ScienceThe GasDesigners love science and this page is devoted
(initially) to the science of natural gas.
It is proposed to add other science articles and we may start a
dedicated science website if time allows.
Natural gas is a fossil fuel formed from the fossilized
remains of plants and animals. The
process turning the remains from fossil to fuel takes millions of years.
Natural gas consists mostly of methane (CH4) but includes
significant quantities of ethane (C2H6), butane (C4H10),
propane (C3H8), carbon dioxide (CO2), nitrogen
(N2) , helium (He) and hydrogen sulphide (H2S). It is found in oil fields, natural gas
fields, and in coal beds. When methane-rich gases are produced by the anaerobic
decay of non-fossil organic material, these are referred to as biogas. Sources
of biogas include swamps, marshes, and landfills, as well as
sewage sludge and manure by way of anaerobic digesters, in addition to enteric
fermentation particularly in cows. Before natural gas can be used as a fuel, it undergoes
extensive processing to remove almost all materials other than methane. The
by-products of that processing include ethane, propane, butanes, pentanes and
higher molecular weight hydrocarbons, elemental sulphur, and sometimes helium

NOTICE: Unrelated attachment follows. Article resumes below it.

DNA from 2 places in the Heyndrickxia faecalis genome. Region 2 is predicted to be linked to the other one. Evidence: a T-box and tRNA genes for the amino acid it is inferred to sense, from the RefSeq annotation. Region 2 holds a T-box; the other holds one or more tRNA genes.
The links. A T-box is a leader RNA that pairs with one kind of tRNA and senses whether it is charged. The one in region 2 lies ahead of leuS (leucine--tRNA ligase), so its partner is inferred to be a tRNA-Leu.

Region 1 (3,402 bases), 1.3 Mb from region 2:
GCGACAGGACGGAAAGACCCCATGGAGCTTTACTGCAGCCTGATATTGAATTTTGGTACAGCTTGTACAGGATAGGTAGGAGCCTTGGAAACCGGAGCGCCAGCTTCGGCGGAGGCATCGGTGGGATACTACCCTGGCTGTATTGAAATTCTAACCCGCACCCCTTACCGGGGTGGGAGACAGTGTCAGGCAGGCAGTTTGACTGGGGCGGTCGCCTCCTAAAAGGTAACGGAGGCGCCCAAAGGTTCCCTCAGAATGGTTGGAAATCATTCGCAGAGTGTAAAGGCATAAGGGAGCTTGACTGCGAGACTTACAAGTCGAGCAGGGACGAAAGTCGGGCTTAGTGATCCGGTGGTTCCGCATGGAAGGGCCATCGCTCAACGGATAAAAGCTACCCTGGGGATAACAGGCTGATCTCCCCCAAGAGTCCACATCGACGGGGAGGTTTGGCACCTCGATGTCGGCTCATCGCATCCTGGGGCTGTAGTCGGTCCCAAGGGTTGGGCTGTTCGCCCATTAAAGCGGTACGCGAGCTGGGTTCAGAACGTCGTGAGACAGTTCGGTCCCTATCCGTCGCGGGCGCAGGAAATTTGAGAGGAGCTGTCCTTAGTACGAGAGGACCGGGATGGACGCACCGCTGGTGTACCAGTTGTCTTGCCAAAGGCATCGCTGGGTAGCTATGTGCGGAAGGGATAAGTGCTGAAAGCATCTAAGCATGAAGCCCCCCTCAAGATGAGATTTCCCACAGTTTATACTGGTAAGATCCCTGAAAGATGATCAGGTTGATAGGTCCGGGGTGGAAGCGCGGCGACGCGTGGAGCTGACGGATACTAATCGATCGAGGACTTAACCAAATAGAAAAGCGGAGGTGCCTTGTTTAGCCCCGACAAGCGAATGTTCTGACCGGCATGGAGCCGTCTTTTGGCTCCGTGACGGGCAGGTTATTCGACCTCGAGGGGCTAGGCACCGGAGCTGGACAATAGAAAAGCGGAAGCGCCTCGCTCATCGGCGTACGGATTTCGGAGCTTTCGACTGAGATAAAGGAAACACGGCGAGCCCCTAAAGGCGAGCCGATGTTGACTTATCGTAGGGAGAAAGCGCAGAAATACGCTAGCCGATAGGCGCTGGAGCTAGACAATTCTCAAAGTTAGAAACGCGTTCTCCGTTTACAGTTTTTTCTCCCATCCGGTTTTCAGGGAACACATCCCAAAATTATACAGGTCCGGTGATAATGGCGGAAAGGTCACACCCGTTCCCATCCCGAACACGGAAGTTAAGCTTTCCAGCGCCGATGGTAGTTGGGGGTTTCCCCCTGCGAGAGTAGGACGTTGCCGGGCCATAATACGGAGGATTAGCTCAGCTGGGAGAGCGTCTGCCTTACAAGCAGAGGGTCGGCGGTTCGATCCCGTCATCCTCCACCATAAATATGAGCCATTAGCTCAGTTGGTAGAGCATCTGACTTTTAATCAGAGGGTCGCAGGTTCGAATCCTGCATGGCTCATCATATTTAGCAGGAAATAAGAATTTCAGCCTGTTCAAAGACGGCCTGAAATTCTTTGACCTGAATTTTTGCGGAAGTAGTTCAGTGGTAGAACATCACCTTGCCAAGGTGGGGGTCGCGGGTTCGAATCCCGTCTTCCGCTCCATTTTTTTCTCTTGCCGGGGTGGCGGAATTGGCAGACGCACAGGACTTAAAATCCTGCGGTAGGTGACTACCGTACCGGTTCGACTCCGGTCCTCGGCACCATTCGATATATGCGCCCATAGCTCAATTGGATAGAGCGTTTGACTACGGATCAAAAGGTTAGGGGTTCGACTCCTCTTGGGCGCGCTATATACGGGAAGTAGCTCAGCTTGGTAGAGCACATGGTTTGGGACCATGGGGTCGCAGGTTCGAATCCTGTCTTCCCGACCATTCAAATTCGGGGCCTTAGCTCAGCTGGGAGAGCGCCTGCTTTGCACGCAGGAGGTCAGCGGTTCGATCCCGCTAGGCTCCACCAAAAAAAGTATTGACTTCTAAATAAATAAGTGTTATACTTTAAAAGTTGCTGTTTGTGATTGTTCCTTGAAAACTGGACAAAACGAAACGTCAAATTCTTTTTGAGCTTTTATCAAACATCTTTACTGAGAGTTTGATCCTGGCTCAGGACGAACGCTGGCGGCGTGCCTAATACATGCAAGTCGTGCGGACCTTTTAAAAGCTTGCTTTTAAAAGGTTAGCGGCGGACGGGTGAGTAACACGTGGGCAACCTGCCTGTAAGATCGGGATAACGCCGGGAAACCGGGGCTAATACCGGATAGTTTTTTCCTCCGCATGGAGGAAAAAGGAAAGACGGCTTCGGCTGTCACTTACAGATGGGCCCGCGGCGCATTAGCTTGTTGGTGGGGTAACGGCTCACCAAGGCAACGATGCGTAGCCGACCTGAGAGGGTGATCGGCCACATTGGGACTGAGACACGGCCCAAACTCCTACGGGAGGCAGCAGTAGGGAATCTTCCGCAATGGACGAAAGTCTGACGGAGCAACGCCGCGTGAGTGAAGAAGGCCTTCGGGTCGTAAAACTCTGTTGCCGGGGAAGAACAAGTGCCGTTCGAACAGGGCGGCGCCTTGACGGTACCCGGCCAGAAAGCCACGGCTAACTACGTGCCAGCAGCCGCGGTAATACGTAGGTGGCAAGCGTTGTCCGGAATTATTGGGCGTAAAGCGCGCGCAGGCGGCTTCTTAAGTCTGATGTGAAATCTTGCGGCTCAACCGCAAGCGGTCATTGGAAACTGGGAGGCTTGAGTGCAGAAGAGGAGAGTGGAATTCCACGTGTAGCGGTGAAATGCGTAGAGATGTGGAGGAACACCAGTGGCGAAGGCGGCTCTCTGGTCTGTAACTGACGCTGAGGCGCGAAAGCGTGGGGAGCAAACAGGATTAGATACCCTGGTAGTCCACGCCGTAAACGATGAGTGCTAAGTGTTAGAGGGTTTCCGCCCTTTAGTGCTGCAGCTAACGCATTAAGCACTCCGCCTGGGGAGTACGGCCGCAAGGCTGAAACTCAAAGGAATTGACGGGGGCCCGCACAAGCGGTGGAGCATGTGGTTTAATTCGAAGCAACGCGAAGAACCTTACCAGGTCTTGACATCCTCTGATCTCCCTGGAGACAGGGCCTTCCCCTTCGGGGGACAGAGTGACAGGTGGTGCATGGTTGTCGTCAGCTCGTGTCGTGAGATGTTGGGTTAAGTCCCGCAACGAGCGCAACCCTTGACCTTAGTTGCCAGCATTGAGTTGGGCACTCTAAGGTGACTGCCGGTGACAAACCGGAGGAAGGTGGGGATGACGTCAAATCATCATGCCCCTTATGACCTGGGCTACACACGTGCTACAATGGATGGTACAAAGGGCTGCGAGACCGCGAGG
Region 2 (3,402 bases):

Once processed, natural gas has no smell so odorants are
added before distribution to end users.
Whilst natural gas is not poisonous, it can kill if it builds up to a sufficient
concentration to displace air to the point where the reduced level of oxygen
will not support life.Being lighter than air, natural gas tends to dissipate into
the atmosphere. However if it is contained, for example within a house,
concentrations can reach explosive mixtures and, if ignited, will result in a
blast that could destroy the building. Methane has a lower explosive limit of
5% in air, and an upper explosive limit of 15%.
The process of burial and fossilization that produces
natural gas, has locked huge amounts of carbon underground (which is good). The burning of natural gas releases this
carbon into the atmosphere thus adding greenhouse gases to the atmosphere (which is not good). The
high usage of natural gas, particularly
in gas fired power stations, releases significant amounts of carbon
atmosphere. Whilst the trend of global warming due to greenhouse
emissions is still under debate, it is clear we need to address this
issue urgently. However it is important to understand that
without the greenhouse gases in our atmosphere, the Earth would
currently be about 30 degrees celcius colder than it is now and as such
life would be very different indeed.
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